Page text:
One in seven Southwestern Connecticut children attend private schools between kindergarten and 12th grades, placing the Bridgeport-Stamford Metropolitan Statistical Area in the top 20 percent of all metros in the nation, according to data from the U.S. Census Bureau.
With 14.2 percent of children receiving their educations in private classrooms, Fairfield County has the 18th highest share of the 100 largest metro areas in the nation, and a significantly higher proportion than the national average of 10.4 percent.
As with many things, the breakdown shifts across the towns, ranging from 4 percent of the primary- and secondary-school aged children in Oxford to a whopping 29.1 percent in Greenwich.
The share in Greenwich is a true outlier, surpassing the 26 percent of students in the New Orleans Metro Area, which is the highest percentage of any metro area in the nation. But it’s nothing new, according to Greenwich Public Schools Spokeswoman Kim Eves, who noted that the percentage has hovered between 25 and 29 percent for the 13 years she has worked in the district.
The high rate is due to a confluence of wealthy families who have the means to pay for a private education and a town with a large number of private schools in close proximity, according to Eves.
The roughly one in three Greenwich children attending private schools in a town that woos perspective residents to pay top prices for real estate in part by boasting a highly respected public school system may come as a bit of a surprise. But it shouldn’t, according to Connecticut Association of Independent Schools Executive Director Doug Lyons.
“The public schools there are good public schools, but the independent schools there are deeply advantaged, and some of that is their long history,” he said this week. With independent schools dating back a century or more in Greenwich, some families have sent multiple generations to specific schools, creating legacies woven into the very fabric of a family’s identity.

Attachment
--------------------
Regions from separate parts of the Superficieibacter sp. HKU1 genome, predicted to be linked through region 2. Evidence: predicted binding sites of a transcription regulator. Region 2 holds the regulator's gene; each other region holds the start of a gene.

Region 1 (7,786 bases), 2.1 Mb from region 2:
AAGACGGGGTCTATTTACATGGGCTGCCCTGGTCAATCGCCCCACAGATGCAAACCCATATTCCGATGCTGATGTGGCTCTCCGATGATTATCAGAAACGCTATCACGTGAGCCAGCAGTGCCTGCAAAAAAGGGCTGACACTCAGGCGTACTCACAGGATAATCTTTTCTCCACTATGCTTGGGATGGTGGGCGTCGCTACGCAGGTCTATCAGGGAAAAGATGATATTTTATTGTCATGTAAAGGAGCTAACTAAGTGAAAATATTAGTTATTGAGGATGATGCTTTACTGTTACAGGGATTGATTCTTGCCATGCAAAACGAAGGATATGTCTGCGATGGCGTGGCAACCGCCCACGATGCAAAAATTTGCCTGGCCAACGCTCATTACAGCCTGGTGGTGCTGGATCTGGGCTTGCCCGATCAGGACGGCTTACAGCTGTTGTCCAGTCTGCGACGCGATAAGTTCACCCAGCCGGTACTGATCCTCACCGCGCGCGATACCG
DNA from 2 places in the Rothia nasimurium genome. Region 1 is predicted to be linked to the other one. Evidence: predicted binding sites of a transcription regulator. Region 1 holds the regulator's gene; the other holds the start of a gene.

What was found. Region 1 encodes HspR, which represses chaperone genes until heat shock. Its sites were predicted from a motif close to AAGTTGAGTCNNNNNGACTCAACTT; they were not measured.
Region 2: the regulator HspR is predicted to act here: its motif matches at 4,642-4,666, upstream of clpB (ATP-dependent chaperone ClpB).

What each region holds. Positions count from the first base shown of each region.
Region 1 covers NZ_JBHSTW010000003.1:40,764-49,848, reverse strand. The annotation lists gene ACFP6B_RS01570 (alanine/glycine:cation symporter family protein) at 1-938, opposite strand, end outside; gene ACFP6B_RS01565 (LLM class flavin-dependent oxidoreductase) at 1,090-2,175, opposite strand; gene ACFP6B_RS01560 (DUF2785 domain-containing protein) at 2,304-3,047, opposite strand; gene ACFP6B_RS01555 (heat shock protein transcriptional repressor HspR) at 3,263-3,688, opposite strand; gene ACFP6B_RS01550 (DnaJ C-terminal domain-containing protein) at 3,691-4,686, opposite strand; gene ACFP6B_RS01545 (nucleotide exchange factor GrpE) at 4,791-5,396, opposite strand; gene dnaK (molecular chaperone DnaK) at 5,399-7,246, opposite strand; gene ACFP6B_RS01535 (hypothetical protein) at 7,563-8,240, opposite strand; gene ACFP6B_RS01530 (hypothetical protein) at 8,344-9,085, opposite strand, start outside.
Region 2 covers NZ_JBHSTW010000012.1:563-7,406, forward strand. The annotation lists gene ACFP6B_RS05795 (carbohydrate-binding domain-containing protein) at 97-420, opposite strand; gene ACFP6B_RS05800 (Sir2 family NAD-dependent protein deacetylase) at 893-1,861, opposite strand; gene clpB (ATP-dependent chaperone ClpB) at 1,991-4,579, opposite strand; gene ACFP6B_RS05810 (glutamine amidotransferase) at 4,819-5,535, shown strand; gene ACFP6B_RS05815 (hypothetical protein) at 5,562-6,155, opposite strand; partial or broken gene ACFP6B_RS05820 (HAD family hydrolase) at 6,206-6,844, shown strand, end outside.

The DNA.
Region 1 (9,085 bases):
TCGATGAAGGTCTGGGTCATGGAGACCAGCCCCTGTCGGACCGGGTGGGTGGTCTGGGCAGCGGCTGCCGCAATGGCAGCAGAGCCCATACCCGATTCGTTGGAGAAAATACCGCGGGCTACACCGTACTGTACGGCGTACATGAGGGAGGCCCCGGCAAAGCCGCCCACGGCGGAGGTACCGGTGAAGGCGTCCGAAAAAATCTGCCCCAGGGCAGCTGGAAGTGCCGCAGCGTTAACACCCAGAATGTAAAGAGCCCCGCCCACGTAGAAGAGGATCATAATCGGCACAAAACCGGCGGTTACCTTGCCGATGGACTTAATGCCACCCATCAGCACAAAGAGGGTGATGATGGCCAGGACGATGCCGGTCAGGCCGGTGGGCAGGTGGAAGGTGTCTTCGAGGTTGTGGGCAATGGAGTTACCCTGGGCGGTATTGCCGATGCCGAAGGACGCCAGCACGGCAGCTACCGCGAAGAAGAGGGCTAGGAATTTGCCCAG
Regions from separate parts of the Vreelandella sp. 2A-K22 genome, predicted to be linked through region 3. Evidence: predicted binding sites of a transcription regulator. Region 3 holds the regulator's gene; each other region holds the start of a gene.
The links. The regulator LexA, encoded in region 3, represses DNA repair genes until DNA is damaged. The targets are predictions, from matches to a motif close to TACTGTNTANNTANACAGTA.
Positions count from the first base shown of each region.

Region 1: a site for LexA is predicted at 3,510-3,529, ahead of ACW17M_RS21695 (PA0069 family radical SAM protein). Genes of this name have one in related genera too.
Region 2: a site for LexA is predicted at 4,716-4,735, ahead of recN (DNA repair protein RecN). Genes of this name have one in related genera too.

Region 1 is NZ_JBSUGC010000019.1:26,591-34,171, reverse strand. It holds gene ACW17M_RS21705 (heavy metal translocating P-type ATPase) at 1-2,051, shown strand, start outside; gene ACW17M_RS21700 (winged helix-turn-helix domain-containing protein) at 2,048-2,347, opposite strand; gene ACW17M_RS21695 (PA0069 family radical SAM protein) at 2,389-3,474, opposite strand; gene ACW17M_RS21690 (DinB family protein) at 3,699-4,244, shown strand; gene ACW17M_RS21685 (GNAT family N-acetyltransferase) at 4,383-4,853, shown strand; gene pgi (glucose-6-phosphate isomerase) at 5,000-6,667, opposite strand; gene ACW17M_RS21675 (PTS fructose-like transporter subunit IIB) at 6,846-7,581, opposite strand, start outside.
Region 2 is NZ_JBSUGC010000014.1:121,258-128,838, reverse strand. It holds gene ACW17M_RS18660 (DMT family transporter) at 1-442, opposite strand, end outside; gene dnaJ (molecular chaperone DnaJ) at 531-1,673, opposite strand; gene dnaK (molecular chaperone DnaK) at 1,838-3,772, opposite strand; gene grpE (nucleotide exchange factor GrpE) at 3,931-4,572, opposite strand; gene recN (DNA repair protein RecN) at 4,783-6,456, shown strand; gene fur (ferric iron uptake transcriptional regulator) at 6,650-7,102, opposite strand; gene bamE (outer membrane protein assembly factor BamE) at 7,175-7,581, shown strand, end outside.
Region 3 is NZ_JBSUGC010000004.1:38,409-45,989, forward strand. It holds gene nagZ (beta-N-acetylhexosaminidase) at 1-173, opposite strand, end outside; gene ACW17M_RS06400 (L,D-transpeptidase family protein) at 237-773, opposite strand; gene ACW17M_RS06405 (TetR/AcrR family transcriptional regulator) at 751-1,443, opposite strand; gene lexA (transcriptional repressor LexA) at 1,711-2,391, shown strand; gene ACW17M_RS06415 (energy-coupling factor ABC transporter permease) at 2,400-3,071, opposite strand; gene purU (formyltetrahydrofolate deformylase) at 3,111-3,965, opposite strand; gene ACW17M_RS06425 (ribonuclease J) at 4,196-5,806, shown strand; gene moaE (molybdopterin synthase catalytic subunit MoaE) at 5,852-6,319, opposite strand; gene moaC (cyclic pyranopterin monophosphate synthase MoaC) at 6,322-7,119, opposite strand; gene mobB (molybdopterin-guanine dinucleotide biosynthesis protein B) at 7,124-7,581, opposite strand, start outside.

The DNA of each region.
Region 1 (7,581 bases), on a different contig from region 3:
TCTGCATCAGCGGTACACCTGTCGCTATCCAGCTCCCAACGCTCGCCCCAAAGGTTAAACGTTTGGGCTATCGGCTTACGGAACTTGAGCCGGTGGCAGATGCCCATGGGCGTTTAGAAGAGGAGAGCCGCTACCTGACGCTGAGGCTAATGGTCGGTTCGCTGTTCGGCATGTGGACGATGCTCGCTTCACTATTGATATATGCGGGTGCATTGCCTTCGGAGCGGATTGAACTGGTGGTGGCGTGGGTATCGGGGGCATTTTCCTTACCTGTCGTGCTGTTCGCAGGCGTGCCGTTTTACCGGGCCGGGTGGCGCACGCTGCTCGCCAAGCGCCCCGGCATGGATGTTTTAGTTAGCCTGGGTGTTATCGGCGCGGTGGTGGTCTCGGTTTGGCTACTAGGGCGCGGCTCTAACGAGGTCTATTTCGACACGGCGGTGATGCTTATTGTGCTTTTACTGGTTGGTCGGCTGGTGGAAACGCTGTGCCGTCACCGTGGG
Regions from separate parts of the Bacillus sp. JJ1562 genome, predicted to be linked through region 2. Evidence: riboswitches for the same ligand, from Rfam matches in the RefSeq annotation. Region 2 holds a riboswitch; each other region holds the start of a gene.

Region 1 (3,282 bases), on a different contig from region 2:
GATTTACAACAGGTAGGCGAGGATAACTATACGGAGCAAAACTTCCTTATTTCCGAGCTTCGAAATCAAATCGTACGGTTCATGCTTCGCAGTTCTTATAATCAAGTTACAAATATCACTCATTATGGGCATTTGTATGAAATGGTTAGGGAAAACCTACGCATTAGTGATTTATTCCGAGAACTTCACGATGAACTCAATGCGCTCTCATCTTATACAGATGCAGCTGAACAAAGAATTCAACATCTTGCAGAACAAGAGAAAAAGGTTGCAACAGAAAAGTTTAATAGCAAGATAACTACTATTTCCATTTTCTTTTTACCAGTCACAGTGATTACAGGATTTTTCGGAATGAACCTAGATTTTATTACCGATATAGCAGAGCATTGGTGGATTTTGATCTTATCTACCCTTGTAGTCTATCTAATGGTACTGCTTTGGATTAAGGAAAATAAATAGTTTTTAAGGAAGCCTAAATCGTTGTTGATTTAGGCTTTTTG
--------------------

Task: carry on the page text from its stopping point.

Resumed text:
“Connecticut has a uniquely strong tradition of independent schools. It’s amazing, traveling around the country you find that places like California do not. The better ones there are 30 or 40 years old,” he said. In contrast, Connecticut’s Hopkins School, located in New Haven, was founded 353 years ago – even before Yale.
“The people at Hopkins like to joke that Yale was founded so Hopkins graduates would have a place to go to college,” Lyons said.
In Southwestern Connecticut, schools like King in Stamford and Brunswick School and Greenwich Academy in Greenwich are well over 100 years old. Others, like Greenwich Country Day School and New Canaan Country School will celebrate their centennials in the coming years.
And demand is high for these schools, according to King’s Director of Admission and Financial Aid Carrie Salvatore.
“The demand has been increasing an increasing. On average we’ve seen in between five and seven applications for every open space,” she said. “This year, year-to-date, we are double the number of applications we had last year.”
That’s a trend that has been noticed across the state according to Lyons, who acknowledged a slip a few years ago when the recession took hold.